MOA opposed to 15pc excise duty on alcohol, gambling ads

The Media Owners Association (MOA) is opposed to the introduction of 15 percent excise duty on advertisements related to alcoholic beverages, betting, gaming and lotteries.

In its submission before the Finance and National Planning Committee on the proposed Finance Bill, (2023) on Monday, the association led by Chairperson Agnes Kalekye said there is need to have the proposal deleted, saying it will have far-reaching implications including significant loss of jobs in the industry.

Kalekye, who was accompanied by other MoA members, told the Molo MP Kimani Kuria-led committee that the tax increase will significantly reduce expenditure on advertisement yet media outlets depend on the revenue for survival.

“Our expectation is that these companies will significantly reduce their expenditure on advertisements, action that will negatively impact on our revenues and lead to cost-cutting measures including laying off personnel,”

– she said citing the current tough economic times facing media stations, most of which have already laid off a significant number of staff due to reduced revenue.

According to the Media Owners Association, alcoholic beverages, betting, gaming, and lotteries are already subjected to excise duty and hence the move to increase it by 15 percent will only subject the products to multiple taxations.

“If the rationale is to regulate the advertisement, it’s important to note that advertisement of such products are already regulated with regards to the size of the advertisement and the timings at which the advertisements are aired,” – Kalekye told MPs.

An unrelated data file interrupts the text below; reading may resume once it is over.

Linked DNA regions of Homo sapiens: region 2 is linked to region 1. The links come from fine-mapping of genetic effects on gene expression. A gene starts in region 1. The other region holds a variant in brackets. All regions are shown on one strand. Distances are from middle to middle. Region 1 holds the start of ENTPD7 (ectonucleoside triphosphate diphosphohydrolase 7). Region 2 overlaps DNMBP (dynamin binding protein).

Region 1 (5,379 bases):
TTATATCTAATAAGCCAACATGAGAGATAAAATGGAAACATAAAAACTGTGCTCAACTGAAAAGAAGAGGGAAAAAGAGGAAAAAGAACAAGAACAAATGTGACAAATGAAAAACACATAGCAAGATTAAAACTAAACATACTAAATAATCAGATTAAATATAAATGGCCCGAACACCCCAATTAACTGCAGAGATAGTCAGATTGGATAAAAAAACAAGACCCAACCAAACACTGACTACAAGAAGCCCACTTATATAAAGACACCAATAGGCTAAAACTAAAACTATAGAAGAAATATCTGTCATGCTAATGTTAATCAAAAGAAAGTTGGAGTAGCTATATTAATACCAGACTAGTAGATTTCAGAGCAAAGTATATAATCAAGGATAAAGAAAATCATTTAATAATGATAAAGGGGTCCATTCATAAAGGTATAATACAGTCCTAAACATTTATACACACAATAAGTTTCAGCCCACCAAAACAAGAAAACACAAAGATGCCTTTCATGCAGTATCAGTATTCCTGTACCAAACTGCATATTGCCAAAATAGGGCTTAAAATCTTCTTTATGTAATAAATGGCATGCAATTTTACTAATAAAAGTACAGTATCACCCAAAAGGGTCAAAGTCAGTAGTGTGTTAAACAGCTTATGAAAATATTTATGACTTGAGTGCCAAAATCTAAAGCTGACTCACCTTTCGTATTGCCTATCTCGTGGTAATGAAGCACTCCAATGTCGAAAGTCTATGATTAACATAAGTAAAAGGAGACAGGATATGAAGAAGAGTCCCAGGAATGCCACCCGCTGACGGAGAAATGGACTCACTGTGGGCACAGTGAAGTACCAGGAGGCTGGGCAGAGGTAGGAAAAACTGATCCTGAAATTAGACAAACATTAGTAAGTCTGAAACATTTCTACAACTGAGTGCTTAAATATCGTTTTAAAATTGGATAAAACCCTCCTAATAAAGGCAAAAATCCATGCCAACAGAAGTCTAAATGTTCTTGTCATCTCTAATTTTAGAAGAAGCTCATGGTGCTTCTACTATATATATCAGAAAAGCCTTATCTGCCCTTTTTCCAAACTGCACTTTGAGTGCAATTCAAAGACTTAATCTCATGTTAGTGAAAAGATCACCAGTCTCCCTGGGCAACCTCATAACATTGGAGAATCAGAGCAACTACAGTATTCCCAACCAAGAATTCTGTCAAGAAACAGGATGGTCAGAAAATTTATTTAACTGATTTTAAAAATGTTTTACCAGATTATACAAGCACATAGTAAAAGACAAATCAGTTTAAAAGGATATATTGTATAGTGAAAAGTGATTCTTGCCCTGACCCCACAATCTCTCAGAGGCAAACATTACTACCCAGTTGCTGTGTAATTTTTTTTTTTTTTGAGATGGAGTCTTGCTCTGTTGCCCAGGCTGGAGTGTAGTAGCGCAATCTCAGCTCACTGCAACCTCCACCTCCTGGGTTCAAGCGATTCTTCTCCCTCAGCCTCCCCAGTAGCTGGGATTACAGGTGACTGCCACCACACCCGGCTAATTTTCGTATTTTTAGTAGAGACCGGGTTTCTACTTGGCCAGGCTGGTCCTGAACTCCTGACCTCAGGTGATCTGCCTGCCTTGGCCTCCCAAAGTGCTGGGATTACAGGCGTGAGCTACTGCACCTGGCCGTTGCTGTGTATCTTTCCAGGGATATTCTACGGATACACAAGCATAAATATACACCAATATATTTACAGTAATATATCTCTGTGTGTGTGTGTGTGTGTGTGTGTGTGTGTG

If the proposed Finance Bill 2023 passes with the clause on increased 15 percent excise duty on advertisements on alcohol and betting activities, the media companies may be forced to increase the cost of advertising fees by 15 percent so as to meet the tax obligation.

“Advertisements relating to alcohol and betting/gaming are already regulated as far as the billboard and other printed material sizes are concerned, and also in relation to airing times. Introduction of excise duty with a view to regulating advertisement would, therefore not be an effective regulatory tool,”

– she said when she made the submissions accompanied by the MoA members and Philip Muema of Andersen-the association’s tax consultant.

Finance and National Planning has commenced week-long public hearings on the Finance Bill, 2023. The Bill has a timeline approval of 30th June to coincide with the enactment of the Appropriation Law, 2023.

On the emotive 3 percent Housing Fund, the association wants it deleted or made optional for staff and keep off employers because it will overburden the payroll. The association is also opposed to the introduction of 15 percent withholding tax on digital content monetization.

In the submissions made on Monday, the association said the digital economy is an integral part of Kenya’s Vision 2023 hence the need to make laws that do not stifle its growth.

“Should it be found absolutely necessary to introduce this tax, we propose specific elements of digital content monetization are excluded from the tax bracket in order to avoid administrative difficulties of collecting ta and to allow the industry to grow at a reasonable annual rate,” – Kalekye said.

She also expressed concerns that the proposed levy will affect the industry because it goes against the government policy on job creation.

“Since we have Gen Z content creators, there is uncertainty on how these minors will be taxed because they have no PINs,” – she said.

On the proposal to increase the marginal rate of tax from 30 percent to 35 percent, the MoA said the clause should be deleted and the income tax retained at 30 percent.


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